• All Community
    • All Community
    • Forums
    • Ideas
    • Blogs
Advanced

Kudos0

Save the Whales

“Whaling”.  The term brings up images of Captain Ahab and harpoons.  For some folks, “whaling” brings up thoughts of deep-pocketed Vegas high-rollers.  Unfortunately, what I’m referring to is a product of today’s online threats. It’s a new phishing scam called “whaling” and its emerged to target the big fish – top-level corporate executives at leading companies and organizations.  By doing some easy research up front, phishers can hit those at the top with surprising success because most corporate email conventions are easy to figure out (eg. First initial_last nameatcompanydotcom).  These targeted phishing scams focus on certain title levels, typically C-level executives, using carefully crafted messages to encourage the opening of a message or a click-through on an embedded link.

While there’s not one, single uber criminal like Keyser Söze out there, there are small bands of organized criminals trying to take advantage of sloppy user behavior to gain access to webmail accounts, brokerage accounts, online payment accounts, and the like.  First coined in 2007, whaling is a perfectly pragmatic way to tap into these valuable targets.

Thus far, the typical ruses in the email content can range from headhunter recruitment letters, political fundraising requests, complaints about a company’s products or services, or billing related inquiries.  These attacks usually direct the executive to a site that will drop keystroke loggers, backdoors, or malware site redirection capabilities on his or her system.  The targets of these attacks are the login/password credentials of these high net worth individuals, and given common user behavior (the vast majority of users still use a single login/password combo….), these credentials are like gold and can unlock multiple accounts.    

Now imagine this insidious scenario… the phisher obtains the credentials to this high-value target and simply observes activities and communications for a period of time, to unlock additional doors to their lives.  Given the semi-public nature of many of these individuals, finding additional personal information like date of birth, mailing address, and the like is only a few Google searches away.  Because this can go undetected for quite some time, a phisher could leverage this information for a variety of purposes including insider trading; milking certain personal accounts down; or transfer of funds to new, fraudulent accounts.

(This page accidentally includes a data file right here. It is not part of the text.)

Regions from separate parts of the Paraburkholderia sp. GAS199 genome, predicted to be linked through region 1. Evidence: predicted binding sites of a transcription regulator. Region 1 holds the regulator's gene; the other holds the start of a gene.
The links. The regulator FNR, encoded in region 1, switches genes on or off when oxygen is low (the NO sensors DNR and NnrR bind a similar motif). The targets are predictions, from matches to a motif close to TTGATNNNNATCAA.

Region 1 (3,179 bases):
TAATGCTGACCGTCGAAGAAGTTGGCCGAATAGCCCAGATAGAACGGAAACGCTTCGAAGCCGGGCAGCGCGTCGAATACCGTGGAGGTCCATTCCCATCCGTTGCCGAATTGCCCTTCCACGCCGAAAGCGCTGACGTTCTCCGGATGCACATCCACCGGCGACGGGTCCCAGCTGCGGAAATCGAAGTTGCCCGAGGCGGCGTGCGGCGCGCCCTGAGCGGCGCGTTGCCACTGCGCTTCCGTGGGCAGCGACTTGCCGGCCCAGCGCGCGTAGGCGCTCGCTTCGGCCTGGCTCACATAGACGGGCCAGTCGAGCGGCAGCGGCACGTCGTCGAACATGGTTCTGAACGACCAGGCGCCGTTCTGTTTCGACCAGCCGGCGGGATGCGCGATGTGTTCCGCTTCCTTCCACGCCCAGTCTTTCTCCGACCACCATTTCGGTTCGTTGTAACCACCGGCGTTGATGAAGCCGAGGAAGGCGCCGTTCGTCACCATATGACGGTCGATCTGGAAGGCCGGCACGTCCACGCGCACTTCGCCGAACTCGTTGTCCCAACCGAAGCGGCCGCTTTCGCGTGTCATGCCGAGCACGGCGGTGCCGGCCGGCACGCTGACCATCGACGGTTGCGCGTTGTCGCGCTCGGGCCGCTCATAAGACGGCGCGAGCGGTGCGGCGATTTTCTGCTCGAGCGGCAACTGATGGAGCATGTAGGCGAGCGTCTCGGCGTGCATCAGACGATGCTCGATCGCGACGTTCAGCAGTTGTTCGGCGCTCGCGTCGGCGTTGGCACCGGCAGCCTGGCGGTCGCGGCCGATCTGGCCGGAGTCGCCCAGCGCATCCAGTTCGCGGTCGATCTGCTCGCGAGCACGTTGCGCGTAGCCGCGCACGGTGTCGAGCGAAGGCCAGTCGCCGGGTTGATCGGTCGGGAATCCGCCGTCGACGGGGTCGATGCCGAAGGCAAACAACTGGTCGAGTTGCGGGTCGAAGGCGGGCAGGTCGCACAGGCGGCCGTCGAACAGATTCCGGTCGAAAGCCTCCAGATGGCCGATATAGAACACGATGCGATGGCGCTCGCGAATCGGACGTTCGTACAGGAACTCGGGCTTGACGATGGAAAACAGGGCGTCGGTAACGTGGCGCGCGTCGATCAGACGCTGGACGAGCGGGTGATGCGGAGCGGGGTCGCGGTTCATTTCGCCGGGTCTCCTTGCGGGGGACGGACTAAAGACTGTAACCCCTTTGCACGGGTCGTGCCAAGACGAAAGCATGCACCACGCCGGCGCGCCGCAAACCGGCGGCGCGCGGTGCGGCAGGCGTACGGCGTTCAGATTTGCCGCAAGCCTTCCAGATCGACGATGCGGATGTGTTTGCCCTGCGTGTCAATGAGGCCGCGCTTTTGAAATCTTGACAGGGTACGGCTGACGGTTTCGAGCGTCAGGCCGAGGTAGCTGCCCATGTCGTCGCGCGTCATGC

This past week, I attended the Identity 2008 conference in San Diego and it got me thinking about how the whales could protect themselves.  In that spirit, I’d like to share a few tips that can help save the whales, but also are generally good practices for anybody who’s online.  In David Letterman reverse list style, let me start with #5:

                                   

#5 – Check your financial accounts on at least a monthly basis for any unusual or unrecognized activity.  Consider a fraud alert service like Debix to alert you when new accounts are being opened in your name.

#4 – Consider in-browser antiphishing capabilities which scan sites in real time to determine if they’re legit or not.  I want to emphasize how important it is that phishing protection occurs in real time at the point of vulnerability so that a user doesn’t submit his or her credentials to a phony site.  Once submit is clicked, that sensitive information is gone.

#3 – Don’t use the same login/password combination for all the sites you maintain web accounts with.  It’s like rekeying all your doors in your house, your car, and your office with one master key.  This becomes a single point of failure that could prove catastrophic if your Evite password also unlocks they keys to your banking and finance accounts….  At the very least, consider three tiers of passwords that you use for three tiers of web accounts – completely disposable (think: online forums), ultra-secure (any financial accounts that can complete transactions in your name), and somewhere in-between (perhaps some e-retailers or sites like social networking sites).